in egypt after negotiations break down between president morsi and judicial officials and people are are taking to the streets. >>> lawmakers back to work in the u.s. priority number one, avoiding the fiscal cliff. the left and right are talking compromi compromise. and the u.s. ambassador to the u.n., susan rice, headed to c p capitol hill to meet with her most outspoken critics, answer questions about what happened in benghazi. benghazi. let's go "outfront." -- captions by vitac -- www.vitac.com >>> good evening. "outfront" tonight, egypt on edge. is a new dictatorship on the horizon? tonight, president morsi clarified, but really largely stood by his decision to grant himself sweeping powers. including freedom from judicial review for what he's calling presidential decisions. the announcement was made today after morsi met with members of egypt's judicial body, which has been very critical of his position and u.s. officials who were praising the new leader for his role in negotiating a cease fire between israel and hamas, well now when he took all these powers away from judge
and of the opposition. >> brown: then, we update the growing unrest in egypt where the islamist-dominated assembly fast-tracked a vote on a new constitution. >> suarez: we continue our conversations with newly-elected senators. tonight, arizona republican, jeff flake. >> >> we're at a point on the fiscal issues where we have to reach an agreement and perhaps as we do so that will start the stage for the other areas as well. >> brown: fred de sam lazaro has the story of a minnesota non- profit that celebrates diversity and the power of dance. >> they're one of the few companies that within their own work spans so many kinds of different style, from classical ballet to modern dance to contemporary performance to urban dance. >> suarez: and we look at college sports teams, moving from conference to conference, playing a game of musical chairs where the end goal is more money from lucrative tv contracts. >> brown: that's all ahead on tonight's "newshour." major funding for the pbs newshour has been provided by: ♪ ♪ moving our economy for 160 years. bnsf, the engine that connect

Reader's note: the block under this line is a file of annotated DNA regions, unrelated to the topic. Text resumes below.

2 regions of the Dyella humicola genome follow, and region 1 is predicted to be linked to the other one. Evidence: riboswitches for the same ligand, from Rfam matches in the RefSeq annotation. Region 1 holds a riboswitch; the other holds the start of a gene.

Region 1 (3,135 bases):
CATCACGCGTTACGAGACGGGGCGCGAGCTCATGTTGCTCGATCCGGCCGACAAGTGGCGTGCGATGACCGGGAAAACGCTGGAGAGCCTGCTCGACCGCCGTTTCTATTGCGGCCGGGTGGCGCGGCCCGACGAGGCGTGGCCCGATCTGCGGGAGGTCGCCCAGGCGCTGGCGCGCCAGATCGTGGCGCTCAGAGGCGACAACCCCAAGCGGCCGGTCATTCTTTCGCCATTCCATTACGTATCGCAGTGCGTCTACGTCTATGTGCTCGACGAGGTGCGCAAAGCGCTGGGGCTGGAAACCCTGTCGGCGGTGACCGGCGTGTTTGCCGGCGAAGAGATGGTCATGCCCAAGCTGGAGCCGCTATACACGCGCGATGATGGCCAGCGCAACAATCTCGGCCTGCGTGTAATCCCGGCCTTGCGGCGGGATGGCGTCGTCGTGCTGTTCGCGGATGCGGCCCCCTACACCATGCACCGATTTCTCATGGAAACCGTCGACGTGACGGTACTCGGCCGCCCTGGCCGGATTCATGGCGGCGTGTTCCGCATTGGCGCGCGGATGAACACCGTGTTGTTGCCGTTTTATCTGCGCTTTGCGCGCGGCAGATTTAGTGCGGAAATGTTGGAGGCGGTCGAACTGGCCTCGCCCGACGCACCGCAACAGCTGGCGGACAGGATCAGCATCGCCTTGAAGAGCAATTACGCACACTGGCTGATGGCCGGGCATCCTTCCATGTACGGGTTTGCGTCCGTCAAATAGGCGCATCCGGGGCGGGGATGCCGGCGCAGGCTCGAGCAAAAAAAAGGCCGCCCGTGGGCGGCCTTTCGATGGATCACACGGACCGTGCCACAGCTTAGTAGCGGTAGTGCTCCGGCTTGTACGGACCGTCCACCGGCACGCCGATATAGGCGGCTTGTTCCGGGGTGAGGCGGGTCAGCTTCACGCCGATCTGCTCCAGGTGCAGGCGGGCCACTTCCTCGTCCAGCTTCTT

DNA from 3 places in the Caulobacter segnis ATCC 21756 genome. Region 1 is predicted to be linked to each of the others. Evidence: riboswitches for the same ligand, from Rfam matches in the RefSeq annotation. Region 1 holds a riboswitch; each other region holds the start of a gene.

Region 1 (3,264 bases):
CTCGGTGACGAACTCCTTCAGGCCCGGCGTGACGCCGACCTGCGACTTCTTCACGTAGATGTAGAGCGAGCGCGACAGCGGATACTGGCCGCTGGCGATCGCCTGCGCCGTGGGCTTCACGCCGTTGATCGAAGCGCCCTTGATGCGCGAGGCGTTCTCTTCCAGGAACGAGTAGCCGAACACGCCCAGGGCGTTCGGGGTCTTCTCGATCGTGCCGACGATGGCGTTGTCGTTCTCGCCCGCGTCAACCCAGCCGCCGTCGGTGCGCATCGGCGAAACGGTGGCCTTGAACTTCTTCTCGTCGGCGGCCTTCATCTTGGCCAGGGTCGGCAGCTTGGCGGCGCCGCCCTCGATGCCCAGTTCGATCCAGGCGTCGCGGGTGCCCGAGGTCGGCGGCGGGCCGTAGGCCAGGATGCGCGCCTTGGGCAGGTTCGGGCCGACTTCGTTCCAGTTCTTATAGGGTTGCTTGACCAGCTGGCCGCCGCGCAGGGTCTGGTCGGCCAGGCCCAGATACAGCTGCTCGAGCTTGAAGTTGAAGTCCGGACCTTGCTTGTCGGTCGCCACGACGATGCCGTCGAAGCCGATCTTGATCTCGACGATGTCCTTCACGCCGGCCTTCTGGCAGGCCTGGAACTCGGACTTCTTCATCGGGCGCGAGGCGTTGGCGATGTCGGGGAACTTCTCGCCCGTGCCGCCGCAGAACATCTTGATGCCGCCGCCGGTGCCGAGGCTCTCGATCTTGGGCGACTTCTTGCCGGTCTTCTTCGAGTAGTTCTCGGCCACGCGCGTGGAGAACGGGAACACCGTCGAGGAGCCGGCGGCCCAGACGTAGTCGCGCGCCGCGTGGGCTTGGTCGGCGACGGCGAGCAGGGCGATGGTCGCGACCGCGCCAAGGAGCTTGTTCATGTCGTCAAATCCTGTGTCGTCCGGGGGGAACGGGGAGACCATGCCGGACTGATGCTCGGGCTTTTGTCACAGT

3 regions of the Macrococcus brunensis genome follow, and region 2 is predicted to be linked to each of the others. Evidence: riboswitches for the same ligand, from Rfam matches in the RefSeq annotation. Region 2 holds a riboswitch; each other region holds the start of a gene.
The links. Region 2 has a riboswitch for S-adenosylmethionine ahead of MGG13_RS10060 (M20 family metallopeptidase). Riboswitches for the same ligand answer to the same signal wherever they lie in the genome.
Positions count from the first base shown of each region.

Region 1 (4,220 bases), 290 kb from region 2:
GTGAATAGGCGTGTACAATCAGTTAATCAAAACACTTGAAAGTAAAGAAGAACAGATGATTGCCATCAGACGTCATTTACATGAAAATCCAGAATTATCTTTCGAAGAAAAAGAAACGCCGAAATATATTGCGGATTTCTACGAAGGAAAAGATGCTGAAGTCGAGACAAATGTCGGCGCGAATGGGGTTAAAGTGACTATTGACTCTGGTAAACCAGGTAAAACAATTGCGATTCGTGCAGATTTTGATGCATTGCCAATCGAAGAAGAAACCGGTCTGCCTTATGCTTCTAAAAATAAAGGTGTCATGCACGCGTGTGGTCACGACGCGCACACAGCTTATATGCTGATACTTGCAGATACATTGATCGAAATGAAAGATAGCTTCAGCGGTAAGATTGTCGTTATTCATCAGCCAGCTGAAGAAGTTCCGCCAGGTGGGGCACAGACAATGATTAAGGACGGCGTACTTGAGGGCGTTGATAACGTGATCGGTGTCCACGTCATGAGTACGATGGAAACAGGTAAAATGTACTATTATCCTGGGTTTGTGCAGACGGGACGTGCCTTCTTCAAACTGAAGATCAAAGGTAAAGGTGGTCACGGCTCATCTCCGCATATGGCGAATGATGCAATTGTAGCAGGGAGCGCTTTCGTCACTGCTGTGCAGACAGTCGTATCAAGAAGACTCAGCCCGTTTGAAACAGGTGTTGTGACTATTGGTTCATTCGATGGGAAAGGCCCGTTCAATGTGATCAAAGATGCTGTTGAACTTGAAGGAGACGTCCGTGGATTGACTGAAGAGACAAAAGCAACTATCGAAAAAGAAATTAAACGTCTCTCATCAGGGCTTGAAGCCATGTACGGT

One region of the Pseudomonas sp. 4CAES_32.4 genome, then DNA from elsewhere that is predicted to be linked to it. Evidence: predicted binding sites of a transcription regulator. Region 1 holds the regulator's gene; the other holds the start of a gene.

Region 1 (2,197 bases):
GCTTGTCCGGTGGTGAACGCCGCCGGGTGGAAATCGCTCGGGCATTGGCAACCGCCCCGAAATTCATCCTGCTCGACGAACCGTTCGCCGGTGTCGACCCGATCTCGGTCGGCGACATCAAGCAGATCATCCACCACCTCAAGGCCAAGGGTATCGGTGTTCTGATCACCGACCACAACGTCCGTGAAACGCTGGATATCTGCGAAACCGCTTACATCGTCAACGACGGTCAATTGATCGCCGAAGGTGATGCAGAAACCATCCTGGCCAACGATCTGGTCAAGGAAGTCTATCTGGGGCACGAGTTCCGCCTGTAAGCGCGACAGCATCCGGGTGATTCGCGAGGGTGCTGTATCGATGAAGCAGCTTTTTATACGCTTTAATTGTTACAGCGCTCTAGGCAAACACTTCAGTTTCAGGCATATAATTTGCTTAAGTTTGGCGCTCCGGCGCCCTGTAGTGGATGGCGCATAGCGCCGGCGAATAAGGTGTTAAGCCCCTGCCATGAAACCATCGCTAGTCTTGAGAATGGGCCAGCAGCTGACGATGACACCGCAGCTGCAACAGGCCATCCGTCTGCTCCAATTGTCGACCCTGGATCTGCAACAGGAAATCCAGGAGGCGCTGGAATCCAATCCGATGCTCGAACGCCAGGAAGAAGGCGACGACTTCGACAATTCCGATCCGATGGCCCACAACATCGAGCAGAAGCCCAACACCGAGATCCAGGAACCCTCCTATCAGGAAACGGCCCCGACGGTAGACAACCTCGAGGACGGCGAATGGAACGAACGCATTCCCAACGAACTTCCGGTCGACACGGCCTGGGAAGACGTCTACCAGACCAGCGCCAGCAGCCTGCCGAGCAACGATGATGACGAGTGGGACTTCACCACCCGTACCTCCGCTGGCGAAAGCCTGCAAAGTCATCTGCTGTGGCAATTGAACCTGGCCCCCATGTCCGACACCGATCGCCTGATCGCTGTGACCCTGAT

of that craziness. >> the new protest out of egypt this morning because what started out as some protests in tahrir square has spilled over to other parts of the country. this all comes after thursday's decrees from egyptian president mohammed morsi basically saying you know that judiciary that we have? you know the judges that we have? if i make a decision, they are not going to be able to review anything that i do anymore. essentially cutting out the judiciary becoming by all accounts a dictator. >> yeah. all the checks on his power were essentially removed. and it did appear that this guy became a dick day or two overnight. what was worrisome about it is how quickly it all happened. and basically a 12 to 24 hour span after the united states congratulated mohammed morsi on doing such a great job helping to broker a peace agreement between hamas and israel which may beer maybe not. maybe he did a great job. there are also arms being smuggled through egypt so maybe he got too much credit. >> he seized the day. his name is on top of all newspapers. here i am, i need to consolidate power this morning